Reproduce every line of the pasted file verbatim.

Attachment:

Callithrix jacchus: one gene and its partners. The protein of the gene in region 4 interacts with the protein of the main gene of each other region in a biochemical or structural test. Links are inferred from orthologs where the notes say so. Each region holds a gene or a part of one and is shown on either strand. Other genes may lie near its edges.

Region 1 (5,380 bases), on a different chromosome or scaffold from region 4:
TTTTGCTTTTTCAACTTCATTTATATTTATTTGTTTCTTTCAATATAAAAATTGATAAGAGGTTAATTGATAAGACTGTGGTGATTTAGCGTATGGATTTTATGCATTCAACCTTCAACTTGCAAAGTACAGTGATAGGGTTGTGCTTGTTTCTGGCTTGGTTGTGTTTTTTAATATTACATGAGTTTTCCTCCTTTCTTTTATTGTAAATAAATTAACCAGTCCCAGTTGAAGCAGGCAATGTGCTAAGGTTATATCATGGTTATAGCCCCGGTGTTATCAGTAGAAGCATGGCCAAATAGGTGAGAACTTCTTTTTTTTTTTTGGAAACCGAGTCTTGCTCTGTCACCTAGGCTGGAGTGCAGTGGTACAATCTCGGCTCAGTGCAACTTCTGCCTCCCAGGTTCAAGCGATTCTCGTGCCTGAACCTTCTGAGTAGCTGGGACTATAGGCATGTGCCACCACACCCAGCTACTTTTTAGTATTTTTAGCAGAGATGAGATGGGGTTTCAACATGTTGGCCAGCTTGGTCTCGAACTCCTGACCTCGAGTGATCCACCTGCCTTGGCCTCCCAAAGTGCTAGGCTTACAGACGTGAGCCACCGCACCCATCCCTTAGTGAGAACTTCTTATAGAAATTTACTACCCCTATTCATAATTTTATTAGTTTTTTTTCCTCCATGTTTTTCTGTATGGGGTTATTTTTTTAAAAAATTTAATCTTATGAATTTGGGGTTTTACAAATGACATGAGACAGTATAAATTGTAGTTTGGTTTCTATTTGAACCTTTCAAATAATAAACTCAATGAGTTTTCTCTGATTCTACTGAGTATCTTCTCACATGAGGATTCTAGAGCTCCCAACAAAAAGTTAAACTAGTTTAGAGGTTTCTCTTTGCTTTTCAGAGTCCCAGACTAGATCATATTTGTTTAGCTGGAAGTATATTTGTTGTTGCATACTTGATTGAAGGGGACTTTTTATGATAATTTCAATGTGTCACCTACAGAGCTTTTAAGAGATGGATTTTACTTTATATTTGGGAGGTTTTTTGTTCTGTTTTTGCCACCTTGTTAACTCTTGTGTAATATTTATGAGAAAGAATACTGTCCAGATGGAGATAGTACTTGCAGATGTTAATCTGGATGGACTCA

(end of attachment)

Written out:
Callithrix jacchus: one gene and its partners. The protein of the gene in region 4 interacts with the protein of the main gene of each other region in a biochemical or structural test. Links are inferred from orthologs where the notes say so. Each region holds a gene or a part of one and is shown on either strand. Other genes may lie near its edges.

Region 1 (5,380 bases), on a different chromosome or scaffold from region 4:
TTTTGCTTTTTCAACTTCATTTATATTTATTTGTTTCTTTCAATATAAAAATTGATAAGAGGTTAATTGATAAGACTGTGGTGATTTAGCGTATGGATTTTATGCATTCAACCTTCAACTTGCAAAGTACAGTGATAGGGTTGTGCTTGTTTCTGGCTTGGTTGTGTTTTTTAATATTACATGAGTTTTCCTCCTTTCTTTTATTGTAAATAAATTAACCAGTCCCAGTTGAAGCAGGCAATGTGCTAAGGTTATATCATGGTTATAGCCCCGGTGTTATCAGTAGAAGCATGGCCAAATAGGTGAGAACTTCTTTTTTTTTTTTGGAAACCGAGTCTTGCTCTGTCACCTAGGCTGGAGTGCAGTGGTACAATCTCGGCTCAGTGCAACTTCTGCCTCCCAGGTTCAAGCGATTCTCGTGCCTGAACCTTCTGAGTAGCTGGGACTATAGGCATGTGCCACCACACCCAGCTACTTTTTAGTATTTTTAGCAGAGATGAGATGGGGTTTCAACATGTTGGCCAGCTTGGTCTCGAACTCCTGACCTCGAGTGATCCACCTGCCTTGGCCTCCCAAAGTGCTAGGCTTACAGACGTGAGCCACCGCACCCATCCCTTAGTGAGAACTTCTTATAGAAATTTACTACCCCTATTCATAATTTTATTAGTTTTTTTTCCTCCATGTTTTTCTGTATGGGGTTATTTTTTTAAAAAATTTAATCTTATGAATTTGGGGTTTTACAAATGACATGAGACAGTATAAATTGTAGTTTGGTTTCTATTTGAACCTTTCAAATAATAAACTCAATGAGTTTTCTCTGATTCTACTGAGTATCTTCTCACATGAGGATTCTAGAGCTCCCAACAAAAAGTTAAACTAGTTTAGAGGTTTCTCTTTGCTTTTCAGAGTCCCAGACTAGATCATATTTGTTTAGCTGGAAGTATATTTGTTGTTGCATACTTGATTGAAGGGGACTTTTTATGATAATTTCAATGTGTCACCTACAGAGCTTTTAAGAGATGGATTTTACTTTATATTTGGGAGGTTTTTTGTTCTGTTTTTGCCACCTTGTTAACTCTTGTGTAATATTTATGAGAAAGAATACTGTCCAGATGGAGATAGTACTTGCAGATGTTAATCTGGATGGACTCA